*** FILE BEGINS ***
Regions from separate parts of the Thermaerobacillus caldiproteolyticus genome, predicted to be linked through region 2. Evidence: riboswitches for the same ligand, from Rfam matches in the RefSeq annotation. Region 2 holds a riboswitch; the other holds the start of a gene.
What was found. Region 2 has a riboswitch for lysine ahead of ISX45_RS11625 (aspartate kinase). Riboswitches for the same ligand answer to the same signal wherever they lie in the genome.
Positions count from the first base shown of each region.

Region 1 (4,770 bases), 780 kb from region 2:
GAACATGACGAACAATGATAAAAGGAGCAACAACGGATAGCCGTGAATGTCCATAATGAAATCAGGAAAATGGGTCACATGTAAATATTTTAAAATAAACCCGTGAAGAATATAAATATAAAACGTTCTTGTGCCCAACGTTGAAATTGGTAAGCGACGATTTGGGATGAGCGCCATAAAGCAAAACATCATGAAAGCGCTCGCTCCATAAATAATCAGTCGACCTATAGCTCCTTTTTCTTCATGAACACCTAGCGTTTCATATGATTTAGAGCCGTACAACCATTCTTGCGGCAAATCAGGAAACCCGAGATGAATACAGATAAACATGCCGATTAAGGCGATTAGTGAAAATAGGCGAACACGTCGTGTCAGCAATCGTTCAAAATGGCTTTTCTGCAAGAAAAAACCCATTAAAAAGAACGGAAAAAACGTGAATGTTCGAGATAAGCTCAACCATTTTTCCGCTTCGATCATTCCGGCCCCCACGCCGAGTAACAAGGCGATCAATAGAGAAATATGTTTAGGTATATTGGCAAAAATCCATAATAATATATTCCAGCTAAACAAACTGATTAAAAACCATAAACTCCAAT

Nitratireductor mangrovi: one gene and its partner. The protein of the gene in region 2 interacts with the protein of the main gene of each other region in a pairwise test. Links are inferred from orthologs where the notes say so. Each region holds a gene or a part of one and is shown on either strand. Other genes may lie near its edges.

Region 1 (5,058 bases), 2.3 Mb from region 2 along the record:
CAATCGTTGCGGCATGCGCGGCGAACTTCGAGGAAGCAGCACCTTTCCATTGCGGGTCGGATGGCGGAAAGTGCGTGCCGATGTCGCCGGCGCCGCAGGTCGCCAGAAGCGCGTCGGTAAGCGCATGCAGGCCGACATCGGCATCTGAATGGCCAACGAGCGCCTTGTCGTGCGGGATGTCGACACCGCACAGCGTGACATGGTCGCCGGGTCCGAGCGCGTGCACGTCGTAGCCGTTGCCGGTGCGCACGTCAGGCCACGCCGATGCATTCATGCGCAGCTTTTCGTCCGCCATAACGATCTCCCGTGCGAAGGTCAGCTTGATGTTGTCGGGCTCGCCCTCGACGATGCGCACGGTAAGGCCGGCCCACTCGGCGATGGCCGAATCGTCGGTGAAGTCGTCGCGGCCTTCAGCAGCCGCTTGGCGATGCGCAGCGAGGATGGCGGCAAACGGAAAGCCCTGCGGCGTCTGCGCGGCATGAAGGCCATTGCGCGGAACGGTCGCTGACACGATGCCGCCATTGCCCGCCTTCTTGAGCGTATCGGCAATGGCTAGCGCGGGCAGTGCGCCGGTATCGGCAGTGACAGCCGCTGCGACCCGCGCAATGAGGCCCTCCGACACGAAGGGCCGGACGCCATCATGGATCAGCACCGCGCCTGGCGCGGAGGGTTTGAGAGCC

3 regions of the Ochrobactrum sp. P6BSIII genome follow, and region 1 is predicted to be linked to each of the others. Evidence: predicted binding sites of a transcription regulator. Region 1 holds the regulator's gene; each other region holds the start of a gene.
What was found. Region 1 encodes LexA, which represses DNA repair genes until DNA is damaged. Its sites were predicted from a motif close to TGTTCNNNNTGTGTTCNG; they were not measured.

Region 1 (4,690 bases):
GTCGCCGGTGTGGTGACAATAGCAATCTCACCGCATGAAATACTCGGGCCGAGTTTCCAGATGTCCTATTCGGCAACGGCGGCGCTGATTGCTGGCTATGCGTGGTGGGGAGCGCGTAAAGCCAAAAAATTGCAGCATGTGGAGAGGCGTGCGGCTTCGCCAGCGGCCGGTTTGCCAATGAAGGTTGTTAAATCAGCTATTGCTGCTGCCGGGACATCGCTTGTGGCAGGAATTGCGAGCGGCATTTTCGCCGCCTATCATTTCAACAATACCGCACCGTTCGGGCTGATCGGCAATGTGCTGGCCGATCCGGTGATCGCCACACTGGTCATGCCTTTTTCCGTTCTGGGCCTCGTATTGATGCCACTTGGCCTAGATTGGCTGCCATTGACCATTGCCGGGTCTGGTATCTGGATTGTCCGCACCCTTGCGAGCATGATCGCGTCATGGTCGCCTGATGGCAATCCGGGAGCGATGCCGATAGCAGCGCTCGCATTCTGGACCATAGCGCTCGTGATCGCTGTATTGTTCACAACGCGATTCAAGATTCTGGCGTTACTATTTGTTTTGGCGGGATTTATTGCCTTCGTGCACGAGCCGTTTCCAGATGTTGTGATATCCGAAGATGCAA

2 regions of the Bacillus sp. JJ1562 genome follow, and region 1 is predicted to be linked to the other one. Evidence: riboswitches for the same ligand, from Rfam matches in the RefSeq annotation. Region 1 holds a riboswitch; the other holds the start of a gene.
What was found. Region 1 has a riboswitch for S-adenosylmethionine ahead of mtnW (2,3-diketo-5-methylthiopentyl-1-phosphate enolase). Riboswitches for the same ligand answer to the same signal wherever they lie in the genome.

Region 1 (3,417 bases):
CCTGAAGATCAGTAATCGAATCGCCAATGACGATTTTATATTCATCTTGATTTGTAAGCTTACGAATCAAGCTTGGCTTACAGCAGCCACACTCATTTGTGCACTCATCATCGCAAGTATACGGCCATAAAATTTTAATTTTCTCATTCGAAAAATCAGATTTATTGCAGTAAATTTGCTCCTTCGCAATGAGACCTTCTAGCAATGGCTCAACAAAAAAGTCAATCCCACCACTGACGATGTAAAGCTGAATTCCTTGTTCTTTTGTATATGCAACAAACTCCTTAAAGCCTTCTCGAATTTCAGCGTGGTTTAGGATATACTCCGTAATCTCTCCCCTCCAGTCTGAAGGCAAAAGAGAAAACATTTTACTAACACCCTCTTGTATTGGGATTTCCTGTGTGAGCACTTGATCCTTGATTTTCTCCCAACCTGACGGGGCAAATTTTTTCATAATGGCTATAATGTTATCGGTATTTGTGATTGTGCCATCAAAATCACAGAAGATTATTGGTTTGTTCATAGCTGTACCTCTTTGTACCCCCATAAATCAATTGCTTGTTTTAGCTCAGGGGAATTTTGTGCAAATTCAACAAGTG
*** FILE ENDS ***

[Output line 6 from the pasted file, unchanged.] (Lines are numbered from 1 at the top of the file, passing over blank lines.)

Nitratireductor mangrovi: one gene and its partner. The protein of the gene in region 2 interacts with the protein of the main gene of each other region in a pairwise test. Links are inferred from orthologs where the notes say so. Each region holds a gene or a part of one and is shown on either strand. Other genes may lie near its edges.